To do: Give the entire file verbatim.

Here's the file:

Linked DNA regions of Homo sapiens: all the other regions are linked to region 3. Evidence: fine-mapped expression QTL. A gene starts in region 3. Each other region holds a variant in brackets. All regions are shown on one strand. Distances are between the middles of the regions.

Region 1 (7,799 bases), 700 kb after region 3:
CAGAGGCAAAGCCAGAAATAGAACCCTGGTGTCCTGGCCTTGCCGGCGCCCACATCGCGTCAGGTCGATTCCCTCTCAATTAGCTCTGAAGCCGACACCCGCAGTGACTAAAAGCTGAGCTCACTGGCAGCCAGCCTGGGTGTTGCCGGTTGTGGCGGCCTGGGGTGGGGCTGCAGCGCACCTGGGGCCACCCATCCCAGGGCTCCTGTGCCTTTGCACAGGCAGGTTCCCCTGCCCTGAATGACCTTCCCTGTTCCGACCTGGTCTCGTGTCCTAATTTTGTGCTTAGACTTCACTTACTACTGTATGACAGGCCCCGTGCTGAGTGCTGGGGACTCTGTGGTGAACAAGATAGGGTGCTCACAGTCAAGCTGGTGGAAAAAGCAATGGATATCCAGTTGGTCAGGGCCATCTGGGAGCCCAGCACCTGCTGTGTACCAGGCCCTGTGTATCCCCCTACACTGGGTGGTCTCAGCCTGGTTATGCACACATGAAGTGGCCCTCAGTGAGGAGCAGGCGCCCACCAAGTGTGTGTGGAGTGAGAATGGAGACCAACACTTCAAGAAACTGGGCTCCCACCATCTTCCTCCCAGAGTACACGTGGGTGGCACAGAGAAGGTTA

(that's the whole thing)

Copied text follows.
Linked DNA regions of Homo sapiens: all the other regions are linked to region 3. Evidence: fine-mapped expression QTL. A gene starts in region 3. Each other region holds a variant in brackets. All regions are shown on one strand. Distances are between the middles of the regions.

Region 1 (7,799 bases), 700 kb after region 3:
CAGAGGCAAAGCCAGAAATAGAACCCTGGTGTCCTGGCCTTGCCGGCGCCCACATCGCGTCAGGTCGATTCCCTCTCAATTAGCTCTGAAGCCGACACCCGCAGTGACTAAAAGCTGAGCTCACTGGCAGCCAGCCTGGGTGTTGCCGGTTGTGGCGGCCTGGGGTGGGGCTGCAGCGCACCTGGGGCCACCCATCCCAGGGCTCCTGTGCCTTTGCACAGGCAGGTTCCCCTGCCCTGAATGACCTTCCCTGTTCCGACCTGGTCTCGTGTCCTAATTTTGTGCTTAGACTTCACTTACTACTGTATGACAGGCCCCGTGCTGAGTGCTGGGGACTCTGTGGTGAACAAGATAGGGTGCTCACAGTCAAGCTGGTGGAAAAAGCAATGGATATCCAGTTGGTCAGGGCCATCTGGGAGCCCAGCACCTGCTGTGTACCAGGCCCTGTGTATCCCCCTACACTGGGTGGTCTCAGCCTGGTTATGCACACATGAAGTGGCCCTCAGTGAGGAGCAGGCGCCCACCAAGTGTGTGTGGAGTGAGAATGGAGACCAACACTTCAAGAAACTGGGCTCCCACCATCTTCCTCCCAGAGTACACGTGGGTGGCACAGAGAAGGTTA